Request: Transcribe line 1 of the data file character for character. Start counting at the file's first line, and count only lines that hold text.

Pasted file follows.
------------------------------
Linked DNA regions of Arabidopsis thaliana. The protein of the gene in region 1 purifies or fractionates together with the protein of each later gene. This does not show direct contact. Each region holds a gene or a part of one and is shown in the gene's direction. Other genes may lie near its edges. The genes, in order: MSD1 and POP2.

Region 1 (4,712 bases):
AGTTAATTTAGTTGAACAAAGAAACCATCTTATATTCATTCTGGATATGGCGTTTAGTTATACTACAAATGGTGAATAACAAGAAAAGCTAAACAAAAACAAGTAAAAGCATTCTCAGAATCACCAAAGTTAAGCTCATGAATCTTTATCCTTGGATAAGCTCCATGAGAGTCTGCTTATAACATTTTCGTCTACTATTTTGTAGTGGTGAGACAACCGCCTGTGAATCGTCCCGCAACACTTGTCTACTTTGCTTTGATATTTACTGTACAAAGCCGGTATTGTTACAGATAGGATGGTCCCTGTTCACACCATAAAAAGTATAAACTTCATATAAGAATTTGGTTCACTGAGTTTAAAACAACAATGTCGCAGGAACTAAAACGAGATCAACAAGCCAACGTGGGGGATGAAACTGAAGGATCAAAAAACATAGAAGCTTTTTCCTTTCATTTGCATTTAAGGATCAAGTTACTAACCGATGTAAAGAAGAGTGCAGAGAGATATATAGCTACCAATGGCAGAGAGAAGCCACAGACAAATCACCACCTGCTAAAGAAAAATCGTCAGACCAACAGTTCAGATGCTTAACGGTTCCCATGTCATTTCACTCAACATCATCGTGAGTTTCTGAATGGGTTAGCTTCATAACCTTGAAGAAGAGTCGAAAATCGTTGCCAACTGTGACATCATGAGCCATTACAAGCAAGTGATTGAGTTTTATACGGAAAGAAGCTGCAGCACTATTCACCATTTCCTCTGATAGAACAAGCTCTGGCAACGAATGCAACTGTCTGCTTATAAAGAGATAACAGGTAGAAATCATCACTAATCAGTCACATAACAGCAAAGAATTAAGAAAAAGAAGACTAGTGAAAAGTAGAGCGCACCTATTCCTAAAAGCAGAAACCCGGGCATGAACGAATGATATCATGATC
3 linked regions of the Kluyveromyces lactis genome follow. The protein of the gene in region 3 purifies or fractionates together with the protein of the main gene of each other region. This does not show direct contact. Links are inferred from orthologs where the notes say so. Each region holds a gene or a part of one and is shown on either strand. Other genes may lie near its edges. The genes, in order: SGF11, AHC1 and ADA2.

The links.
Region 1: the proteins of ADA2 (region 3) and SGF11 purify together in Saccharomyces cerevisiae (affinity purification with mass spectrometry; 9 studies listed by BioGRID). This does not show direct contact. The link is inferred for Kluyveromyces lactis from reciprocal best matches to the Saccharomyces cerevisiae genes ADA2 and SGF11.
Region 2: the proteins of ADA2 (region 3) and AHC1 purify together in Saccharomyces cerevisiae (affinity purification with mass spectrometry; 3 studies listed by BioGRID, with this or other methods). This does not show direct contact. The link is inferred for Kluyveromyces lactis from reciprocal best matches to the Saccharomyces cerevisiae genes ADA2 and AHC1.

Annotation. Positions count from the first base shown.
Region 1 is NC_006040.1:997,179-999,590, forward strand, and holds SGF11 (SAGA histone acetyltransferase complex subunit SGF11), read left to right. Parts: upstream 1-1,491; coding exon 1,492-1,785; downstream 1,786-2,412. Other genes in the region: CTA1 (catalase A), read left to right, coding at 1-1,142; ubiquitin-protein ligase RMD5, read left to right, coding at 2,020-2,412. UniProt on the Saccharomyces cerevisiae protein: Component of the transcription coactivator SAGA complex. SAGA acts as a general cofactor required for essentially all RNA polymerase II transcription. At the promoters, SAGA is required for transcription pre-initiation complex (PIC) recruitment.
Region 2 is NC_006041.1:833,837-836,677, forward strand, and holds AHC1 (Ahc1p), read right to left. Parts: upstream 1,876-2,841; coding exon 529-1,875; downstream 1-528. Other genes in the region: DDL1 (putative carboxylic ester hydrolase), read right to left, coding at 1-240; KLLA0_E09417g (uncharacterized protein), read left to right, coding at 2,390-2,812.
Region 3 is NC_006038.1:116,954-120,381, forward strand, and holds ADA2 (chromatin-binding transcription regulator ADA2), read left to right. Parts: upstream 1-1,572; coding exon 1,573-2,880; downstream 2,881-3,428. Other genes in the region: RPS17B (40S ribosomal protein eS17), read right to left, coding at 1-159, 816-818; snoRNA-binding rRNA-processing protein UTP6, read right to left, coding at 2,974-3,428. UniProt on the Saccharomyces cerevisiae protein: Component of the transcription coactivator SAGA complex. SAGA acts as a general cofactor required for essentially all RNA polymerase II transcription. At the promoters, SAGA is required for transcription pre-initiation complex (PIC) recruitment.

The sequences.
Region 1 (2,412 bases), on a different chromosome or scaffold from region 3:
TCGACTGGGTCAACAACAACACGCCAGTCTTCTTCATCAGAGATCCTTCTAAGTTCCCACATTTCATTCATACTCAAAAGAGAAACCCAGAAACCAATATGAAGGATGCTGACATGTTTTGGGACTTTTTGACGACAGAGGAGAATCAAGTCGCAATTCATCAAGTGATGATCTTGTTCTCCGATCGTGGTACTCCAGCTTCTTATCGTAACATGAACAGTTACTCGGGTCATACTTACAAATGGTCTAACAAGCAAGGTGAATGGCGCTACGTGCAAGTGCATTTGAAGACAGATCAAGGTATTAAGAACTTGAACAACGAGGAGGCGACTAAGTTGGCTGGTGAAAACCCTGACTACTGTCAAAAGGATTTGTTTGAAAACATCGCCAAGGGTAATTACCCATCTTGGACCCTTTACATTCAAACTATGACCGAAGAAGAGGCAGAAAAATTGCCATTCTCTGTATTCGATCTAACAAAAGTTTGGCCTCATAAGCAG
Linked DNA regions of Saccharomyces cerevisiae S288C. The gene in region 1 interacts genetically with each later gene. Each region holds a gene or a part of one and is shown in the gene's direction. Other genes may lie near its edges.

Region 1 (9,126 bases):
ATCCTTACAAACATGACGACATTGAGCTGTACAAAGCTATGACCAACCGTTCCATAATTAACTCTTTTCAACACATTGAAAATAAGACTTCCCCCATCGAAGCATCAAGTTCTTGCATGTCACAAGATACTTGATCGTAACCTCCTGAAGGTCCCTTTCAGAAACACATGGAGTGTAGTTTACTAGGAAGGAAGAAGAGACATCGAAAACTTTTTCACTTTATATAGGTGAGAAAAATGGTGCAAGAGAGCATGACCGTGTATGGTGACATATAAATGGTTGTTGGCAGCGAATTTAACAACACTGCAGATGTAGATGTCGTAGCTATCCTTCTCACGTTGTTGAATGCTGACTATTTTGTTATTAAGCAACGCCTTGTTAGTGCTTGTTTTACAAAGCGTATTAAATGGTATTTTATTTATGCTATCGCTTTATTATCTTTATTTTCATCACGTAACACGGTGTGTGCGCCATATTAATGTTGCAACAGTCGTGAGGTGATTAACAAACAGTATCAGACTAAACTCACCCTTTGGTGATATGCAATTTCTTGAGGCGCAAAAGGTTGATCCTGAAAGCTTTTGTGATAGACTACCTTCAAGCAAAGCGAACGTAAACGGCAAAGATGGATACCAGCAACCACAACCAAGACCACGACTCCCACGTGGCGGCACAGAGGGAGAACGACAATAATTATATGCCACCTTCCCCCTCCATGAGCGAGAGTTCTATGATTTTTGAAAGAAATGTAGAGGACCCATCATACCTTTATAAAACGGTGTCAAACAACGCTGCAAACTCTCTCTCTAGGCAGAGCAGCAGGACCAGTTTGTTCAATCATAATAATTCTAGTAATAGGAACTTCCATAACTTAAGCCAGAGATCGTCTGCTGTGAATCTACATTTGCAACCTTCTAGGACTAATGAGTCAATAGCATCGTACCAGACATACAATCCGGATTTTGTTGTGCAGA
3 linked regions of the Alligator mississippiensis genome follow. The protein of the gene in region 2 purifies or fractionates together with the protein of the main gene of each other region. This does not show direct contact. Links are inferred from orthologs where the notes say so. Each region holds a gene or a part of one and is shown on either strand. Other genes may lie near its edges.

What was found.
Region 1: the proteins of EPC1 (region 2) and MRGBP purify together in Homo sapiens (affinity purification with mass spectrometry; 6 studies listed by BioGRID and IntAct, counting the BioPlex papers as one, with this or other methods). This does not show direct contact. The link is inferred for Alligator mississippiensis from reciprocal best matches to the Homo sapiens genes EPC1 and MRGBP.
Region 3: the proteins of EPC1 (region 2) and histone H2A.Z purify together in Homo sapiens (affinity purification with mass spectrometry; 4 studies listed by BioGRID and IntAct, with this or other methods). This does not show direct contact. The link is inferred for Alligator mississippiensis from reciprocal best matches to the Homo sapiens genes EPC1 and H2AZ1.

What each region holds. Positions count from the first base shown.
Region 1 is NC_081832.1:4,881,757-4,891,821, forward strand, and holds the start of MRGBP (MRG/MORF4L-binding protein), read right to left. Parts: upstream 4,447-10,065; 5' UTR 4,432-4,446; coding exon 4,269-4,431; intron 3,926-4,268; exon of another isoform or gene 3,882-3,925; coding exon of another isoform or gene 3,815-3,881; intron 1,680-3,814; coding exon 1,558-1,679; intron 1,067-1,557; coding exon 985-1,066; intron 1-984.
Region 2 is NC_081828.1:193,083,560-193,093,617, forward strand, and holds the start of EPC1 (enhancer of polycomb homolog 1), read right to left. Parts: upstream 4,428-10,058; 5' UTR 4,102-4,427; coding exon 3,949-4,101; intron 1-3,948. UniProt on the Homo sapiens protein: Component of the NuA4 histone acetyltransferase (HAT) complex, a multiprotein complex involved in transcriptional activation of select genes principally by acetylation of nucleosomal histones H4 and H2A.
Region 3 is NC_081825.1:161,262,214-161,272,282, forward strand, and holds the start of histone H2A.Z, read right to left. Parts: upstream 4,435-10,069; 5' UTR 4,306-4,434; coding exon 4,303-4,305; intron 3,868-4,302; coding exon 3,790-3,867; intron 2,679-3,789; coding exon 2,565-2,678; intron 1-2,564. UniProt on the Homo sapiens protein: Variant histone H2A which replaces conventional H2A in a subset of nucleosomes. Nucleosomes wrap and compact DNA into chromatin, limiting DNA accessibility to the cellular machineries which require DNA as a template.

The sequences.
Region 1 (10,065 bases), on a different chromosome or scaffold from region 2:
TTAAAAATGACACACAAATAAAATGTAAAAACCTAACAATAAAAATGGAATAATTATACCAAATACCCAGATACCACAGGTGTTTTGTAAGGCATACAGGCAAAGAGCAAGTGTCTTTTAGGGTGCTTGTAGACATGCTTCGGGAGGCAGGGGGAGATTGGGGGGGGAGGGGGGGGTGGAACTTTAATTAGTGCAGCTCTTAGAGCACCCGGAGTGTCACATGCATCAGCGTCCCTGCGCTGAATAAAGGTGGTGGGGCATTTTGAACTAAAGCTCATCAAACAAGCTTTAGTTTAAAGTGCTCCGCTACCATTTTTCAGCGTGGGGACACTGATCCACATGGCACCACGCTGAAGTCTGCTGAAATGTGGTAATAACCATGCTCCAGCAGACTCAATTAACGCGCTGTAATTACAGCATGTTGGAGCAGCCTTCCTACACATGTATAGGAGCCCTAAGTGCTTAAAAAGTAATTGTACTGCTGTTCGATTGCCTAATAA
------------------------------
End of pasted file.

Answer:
Linked DNA regions of Arabidopsis thaliana. The protein of the gene in region 1 purifies or fractionates together with the protein of each later gene. This does not show direct contact. Each region holds a gene or a part of one and is shown in the gene's direction. Other genes may lie near its edges. The genes, in order: MSD1 and POP2.